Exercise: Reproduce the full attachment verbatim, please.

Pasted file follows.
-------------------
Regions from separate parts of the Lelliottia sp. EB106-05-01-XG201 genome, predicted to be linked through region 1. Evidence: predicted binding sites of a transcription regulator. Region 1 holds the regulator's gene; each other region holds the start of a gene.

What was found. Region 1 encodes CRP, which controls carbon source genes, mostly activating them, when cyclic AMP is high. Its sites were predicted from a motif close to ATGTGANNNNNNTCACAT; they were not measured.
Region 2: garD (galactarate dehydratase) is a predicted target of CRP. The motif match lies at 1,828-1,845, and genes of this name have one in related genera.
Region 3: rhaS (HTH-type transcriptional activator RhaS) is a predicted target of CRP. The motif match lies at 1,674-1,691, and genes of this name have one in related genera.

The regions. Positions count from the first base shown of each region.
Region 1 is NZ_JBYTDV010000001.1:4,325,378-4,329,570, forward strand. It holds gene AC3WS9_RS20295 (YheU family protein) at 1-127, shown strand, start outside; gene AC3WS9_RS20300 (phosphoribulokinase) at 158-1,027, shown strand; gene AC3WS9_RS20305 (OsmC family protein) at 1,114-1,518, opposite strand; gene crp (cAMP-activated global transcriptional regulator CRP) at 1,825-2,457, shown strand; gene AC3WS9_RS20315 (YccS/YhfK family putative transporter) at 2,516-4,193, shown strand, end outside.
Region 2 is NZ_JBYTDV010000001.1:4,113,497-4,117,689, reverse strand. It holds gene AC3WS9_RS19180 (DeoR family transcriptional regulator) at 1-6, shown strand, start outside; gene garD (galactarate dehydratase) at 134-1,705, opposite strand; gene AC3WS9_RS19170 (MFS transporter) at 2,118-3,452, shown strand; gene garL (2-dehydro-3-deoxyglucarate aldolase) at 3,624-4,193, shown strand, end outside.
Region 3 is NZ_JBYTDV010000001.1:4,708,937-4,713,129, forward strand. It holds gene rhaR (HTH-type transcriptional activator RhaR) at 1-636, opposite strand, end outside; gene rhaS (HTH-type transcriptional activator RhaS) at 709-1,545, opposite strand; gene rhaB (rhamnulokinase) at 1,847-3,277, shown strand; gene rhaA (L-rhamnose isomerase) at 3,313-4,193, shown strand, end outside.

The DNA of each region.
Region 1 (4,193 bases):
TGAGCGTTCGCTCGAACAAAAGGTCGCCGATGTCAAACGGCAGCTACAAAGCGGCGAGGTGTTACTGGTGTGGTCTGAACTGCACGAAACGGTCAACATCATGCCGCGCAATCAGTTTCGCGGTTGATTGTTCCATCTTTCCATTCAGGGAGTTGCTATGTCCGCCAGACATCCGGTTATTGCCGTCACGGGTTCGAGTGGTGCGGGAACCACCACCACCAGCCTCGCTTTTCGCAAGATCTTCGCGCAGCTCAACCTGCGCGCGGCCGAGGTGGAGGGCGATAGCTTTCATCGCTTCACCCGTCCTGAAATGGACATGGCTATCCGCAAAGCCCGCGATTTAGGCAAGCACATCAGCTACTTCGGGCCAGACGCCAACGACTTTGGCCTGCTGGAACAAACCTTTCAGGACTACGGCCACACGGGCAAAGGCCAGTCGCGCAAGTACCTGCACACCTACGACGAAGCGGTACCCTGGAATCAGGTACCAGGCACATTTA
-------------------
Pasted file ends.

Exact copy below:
Regions from separate parts of the Lelliottia sp. EB106-05-01-XG201 genome, predicted to be linked through region 1. Evidence: predicted binding sites of a transcription regulator. Region 1 holds the regulator's gene; each other region holds the start of a gene.

What was found. Region 1 encodes CRP, which controls carbon source genes, mostly activating them, when cyclic AMP is high. Its sites were predicted from a motif close to ATGTGANNNNNNTCACAT; they were not measured.
Region 2: garD (galactarate dehydratase) is a predicted target of CRP. The motif match lies at 1,828-1,845, and genes of this name have one in related genera.
Region 3: rhaS (HTH-type transcriptional activator RhaS) is a predicted target of CRP. The motif match lies at 1,674-1,691, and genes of this name have one in related genera.

The regions. Positions count from the first base shown of each region.
Region 1 is NZ_JBYTDV010000001.1:4,325,378-4,329,570, forward strand. It holds gene AC3WS9_RS20295 (YheU family protein) at 1-127, shown strand, start outside; gene AC3WS9_RS20300 (phosphoribulokinase) at 158-1,027, shown strand; gene AC3WS9_RS20305 (OsmC family protein) at 1,114-1,518, opposite strand; gene crp (cAMP-activated global transcriptional regulator CRP) at 1,825-2,457, shown strand; gene AC3WS9_RS20315 (YccS/YhfK family putative transporter) at 2,516-4,193, shown strand, end outside.
Region 2 is NZ_JBYTDV010000001.1:4,113,497-4,117,689, reverse strand. It holds gene AC3WS9_RS19180 (DeoR family transcriptional regulator) at 1-6, shown strand, start outside; gene garD (galactarate dehydratase) at 134-1,705, opposite strand; gene AC3WS9_RS19170 (MFS transporter) at 2,118-3,452, shown strand; gene garL (2-dehydro-3-deoxyglucarate aldolase) at 3,624-4,193, shown strand, end outside.
Region 3 is NZ_JBYTDV010000001.1:4,708,937-4,713,129, forward strand. It holds gene rhaR (HTH-type transcriptional activator RhaR) at 1-636, opposite strand, end outside; gene rhaS (HTH-type transcriptional activator RhaS) at 709-1,545, opposite strand; gene rhaB (rhamnulokinase) at 1,847-3,277, shown strand; gene rhaA (L-rhamnose isomerase) at 3,313-4,193, shown strand, end outside.

The DNA of each region.
Region 1 (4,193 bases):
TGAGCGTTCGCTCGAACAAAAGGTCGCCGATGTCAAACGGCAGCTACAAAGCGGCGAGGTGTTACTGGTGTGGTCTGAACTGCACGAAACGGTCAACATCATGCCGCGCAATCAGTTTCGCGGTTGATTGTTCCATCTTTCCATTCAGGGAGTTGCTATGTCCGCCAGACATCCGGTTATTGCCGTCACGGGTTCGAGTGGTGCGGGAACCACCACCACCAGCCTCGCTTTTCGCAAGATCTTCGCGCAGCTCAACCTGCGCGCGGCCGAGGTGGAGGGCGATAGCTTTCATCGCTTCACCCGTCCTGAAATGGACATGGCTATCCGCAAAGCCCGCGATTTAGGCAAGCACATCAGCTACTTCGGGCCAGACGCCAACGACTTTGGCCTGCTGGAACAAACCTTTCAGGACTACGGCCACACGGGCAAAGGCCAGTCGCGCAAGTACCTGCACACCTACGACGAAGCGGTACCCTGGAATCAGGTACCAGGCACATTTA